EPO: Filings rebound after crisis

The European Patent Office (EPO) announced its statistics for 2010 last Tuesday. After a slump in filings in 2009, the number of filings has rebounded and surpassed the pre-crisis level; in fact, the 235,000 applications received in 2010 constitute the largest number of applications filed ever in the 34-year history of the EPO.

43% of applications resulted in granted patents (obviously not of the applications filed in 2010...).

The number of patents granted per country of residence of the applicant also shows a familiar picture (see the IPKat's take on the 2009 statistics here). The top ten nations in terms of patents granted are Germany (12,553), USA (12,506), Japan (10,580), France (4,536), Switzerland (2,389), Italy (2,287), UK (1,857), the Netherlands (1,725), Sweden (1,467), South Korea (1,392) and Canada (730).

While granted patents are an imperfect measure of the innovative force of a country's economy (and the numbers for Japan and Germany inflated because of peculiar employee-invention laws), it is nonetheless striking how large the differences between similarly situated European countries can be. While France's population (65 million) and Gross Domestic Product ($ 2.5 trillion) are roughly 50% larger than Spain's (46 million and $ 1.4, acc. to CIA Factbook), France was granted 4,536 patents in 2010, while Spain (better: applicants from Spain) received a mere 393. That's less than 10% of France's rate. And don't tell me it's all due to the fact that Spanish is not an official language at the EPO... or compare Norway (4.7 million, $ 413 billion) to Switzerland (7.6 million, $ 522 billion). Both are well-off European nations with a similar per capita GDP. But Switzerland received 314 patents per 1 million inhabitants, Norway 39. Let's hope that oil lasts for a while...

Finally, the top ten applicants.

Many more tables and graphs on the EPO's website.
EPO: Filings rebound after crisis EPO: Filings rebound after crisis Reviewed by Mark Schweizer on Thursday, June 02, 2011 Rating: 5


  1. But how many of the extra applications were divisionals?

  2. It would be interesting to know how much of the increase in filings is due to the one-off filing of divisional applications before the deadline of 1 October 2010. This was the end of the six month grace period for filing divisional applications where the new 2 year time limit under amended Rule 36(1) EPC expired before this date. This may well run into some thousands I suspect. Deduct these and the increase might be more modest or even disappear altogether. The figures from 2011 will probably give more realistic indications of any underlying trends in filing numbers.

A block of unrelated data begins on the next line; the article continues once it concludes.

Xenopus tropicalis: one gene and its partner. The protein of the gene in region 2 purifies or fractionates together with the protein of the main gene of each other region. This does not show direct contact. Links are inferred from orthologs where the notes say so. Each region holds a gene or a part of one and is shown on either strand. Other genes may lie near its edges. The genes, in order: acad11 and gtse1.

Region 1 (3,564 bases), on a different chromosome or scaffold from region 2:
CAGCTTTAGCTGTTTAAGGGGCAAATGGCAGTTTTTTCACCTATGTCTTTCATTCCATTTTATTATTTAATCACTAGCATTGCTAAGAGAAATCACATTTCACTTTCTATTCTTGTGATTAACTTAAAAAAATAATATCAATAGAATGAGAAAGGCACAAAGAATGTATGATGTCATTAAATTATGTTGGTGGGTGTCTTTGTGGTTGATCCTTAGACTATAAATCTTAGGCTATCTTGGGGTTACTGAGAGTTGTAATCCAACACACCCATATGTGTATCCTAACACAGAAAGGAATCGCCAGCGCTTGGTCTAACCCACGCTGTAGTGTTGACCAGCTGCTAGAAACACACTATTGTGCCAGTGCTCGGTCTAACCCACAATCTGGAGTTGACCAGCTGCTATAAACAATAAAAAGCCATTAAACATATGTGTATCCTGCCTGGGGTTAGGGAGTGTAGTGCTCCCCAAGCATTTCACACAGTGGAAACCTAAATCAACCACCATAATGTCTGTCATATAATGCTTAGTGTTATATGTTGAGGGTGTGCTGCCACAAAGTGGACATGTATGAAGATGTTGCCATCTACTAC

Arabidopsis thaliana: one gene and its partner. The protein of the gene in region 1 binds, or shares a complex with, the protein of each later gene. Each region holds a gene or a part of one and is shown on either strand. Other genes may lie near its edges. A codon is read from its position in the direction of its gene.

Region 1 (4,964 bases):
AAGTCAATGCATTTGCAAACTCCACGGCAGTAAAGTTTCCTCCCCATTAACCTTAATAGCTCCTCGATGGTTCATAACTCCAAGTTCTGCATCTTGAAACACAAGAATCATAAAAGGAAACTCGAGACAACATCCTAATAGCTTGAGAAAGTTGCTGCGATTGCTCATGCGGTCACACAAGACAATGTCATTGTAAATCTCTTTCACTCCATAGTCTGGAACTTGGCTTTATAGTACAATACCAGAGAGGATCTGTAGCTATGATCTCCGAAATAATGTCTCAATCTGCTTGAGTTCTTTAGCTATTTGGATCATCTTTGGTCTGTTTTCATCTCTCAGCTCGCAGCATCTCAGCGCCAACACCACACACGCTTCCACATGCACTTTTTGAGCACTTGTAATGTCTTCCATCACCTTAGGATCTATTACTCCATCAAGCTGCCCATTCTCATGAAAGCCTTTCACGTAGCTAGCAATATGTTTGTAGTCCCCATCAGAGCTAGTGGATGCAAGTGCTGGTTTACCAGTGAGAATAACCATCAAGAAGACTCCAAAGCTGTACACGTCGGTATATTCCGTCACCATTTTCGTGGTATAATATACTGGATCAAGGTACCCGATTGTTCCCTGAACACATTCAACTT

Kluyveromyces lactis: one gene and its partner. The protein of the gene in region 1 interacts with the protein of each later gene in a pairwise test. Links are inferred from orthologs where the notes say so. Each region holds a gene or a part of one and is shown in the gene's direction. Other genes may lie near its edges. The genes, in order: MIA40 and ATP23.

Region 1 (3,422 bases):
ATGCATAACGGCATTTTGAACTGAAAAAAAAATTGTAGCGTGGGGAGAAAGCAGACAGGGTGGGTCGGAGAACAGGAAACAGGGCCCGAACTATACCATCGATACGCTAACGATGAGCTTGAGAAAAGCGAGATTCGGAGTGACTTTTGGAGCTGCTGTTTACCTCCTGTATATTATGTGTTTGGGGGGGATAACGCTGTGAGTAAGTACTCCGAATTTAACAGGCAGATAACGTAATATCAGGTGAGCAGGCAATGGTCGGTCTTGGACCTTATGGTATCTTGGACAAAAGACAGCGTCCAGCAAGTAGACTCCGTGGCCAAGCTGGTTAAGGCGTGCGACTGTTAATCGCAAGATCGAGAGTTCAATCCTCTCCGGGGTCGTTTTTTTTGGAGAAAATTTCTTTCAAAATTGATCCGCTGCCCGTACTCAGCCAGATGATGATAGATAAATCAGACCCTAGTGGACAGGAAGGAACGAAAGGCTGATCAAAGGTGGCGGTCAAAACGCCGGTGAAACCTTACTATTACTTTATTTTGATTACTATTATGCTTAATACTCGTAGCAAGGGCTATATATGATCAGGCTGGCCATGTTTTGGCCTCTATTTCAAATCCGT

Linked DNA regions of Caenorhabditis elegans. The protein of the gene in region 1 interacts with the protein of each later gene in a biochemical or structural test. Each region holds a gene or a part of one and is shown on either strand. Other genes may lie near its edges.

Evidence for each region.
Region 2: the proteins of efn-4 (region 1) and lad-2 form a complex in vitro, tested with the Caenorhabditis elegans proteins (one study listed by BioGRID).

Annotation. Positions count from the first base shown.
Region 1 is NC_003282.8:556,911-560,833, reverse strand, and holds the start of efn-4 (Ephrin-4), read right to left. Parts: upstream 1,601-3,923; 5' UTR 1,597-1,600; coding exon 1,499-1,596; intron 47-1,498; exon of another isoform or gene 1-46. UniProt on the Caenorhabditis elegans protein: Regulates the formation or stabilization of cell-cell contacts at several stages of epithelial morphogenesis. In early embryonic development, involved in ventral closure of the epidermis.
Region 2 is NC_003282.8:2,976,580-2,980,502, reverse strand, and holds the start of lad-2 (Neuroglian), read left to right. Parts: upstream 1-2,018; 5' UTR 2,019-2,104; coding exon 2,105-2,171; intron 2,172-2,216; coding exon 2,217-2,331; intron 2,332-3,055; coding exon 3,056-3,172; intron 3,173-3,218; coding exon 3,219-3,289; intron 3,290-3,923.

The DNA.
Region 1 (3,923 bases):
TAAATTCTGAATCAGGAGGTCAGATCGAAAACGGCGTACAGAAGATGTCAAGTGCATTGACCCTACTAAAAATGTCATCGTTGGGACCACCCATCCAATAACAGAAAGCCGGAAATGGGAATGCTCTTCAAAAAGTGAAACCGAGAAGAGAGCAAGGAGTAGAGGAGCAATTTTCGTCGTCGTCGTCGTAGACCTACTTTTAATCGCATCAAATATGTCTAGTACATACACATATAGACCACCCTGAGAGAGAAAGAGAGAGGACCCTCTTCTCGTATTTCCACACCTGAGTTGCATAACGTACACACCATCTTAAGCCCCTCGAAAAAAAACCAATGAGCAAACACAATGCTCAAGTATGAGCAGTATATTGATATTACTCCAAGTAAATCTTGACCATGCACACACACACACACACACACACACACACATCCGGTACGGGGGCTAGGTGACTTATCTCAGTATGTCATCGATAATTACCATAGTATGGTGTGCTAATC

It would also be of interest to see how the new emerging Asian economies (India and China in particular) are contributing to the increases.

  3. The introduction of a deadline for filing divisional applications (two years from issuance of a first communication from the Examining Division) which came into force during 2010 will, no doubt, have had a significant effect on the numbers of applications filed in 2010. The comparison with previous years is, therefore, slightly misleading.

  4. So polite not to comment on the pathetic showing from the UK.

  5. the commentators pointing out that the increase may be (partially) due to the end of the grace period for divisional filings, which ended 1 October 2010, may be on to something. I cannot find a break-down between different type of applications in the EPO data published on the website. Should someone at the EPO have the data, feel free to email or comment.

  6. A comment on a previous post on the IPKat estimated the number at about 10,000 divisional applications filed in September 2010, which of course does not include those filed between the entry into force of the new Rule 36(1) EPC on 1 April 2010 and August 2010.


    This more or less wipes out any increase over 2008, but probably still represents an improvement over deepest year of the crisis (2009)

  7. What are "international filings under the PCT" - does this mean that they are including in the statistics PCT filings which never enter the Regional Phase? If so, shame on you EPO!

  8. Did the decision to impose the new divisionals deadlines coincide with the EPO realising it had a hole in its pensions budget, I wonder? Even if not, a great law for a recessionary period.

  9. 1) The number of divisionals was more than 10,000. The last figure I heard was about 15,000.

    2)Every year except 1991-1995, 2002, and 2009 has been a record year for filings at the EPO.

  10. Anonymous said:
    "What are "international filings under the PCT" - does this mean that they are including in the statistics PCT filings which never enter the Regional Phase? If so, shame on you EPO!"

    The answer is yes.

    This was vaguely acceptable as indicating workload when the EPO was the world's whipping boy and acted as ISA and IPEA for most PCT applications wherever filed; but nowadays is a totally misleading statistic. More useful statistics would be total number of direct European applications filed plus Euro-PCT entries plus PCT searches requested.

    Of course even that misleads, as leaving out searches done for national patent offices etcetera, and of course more useful statistics may reveal too much of the workings of the EPO.

  11. This is all good money-making work all round for the IP world and those commentators being critical of the EPO should take a look at themselves. What matters to the commentators is the politics behind the generation of the statistics and not the international competitive environment generating these filings and what it shows about the dire state of the prospects for the UK economy.


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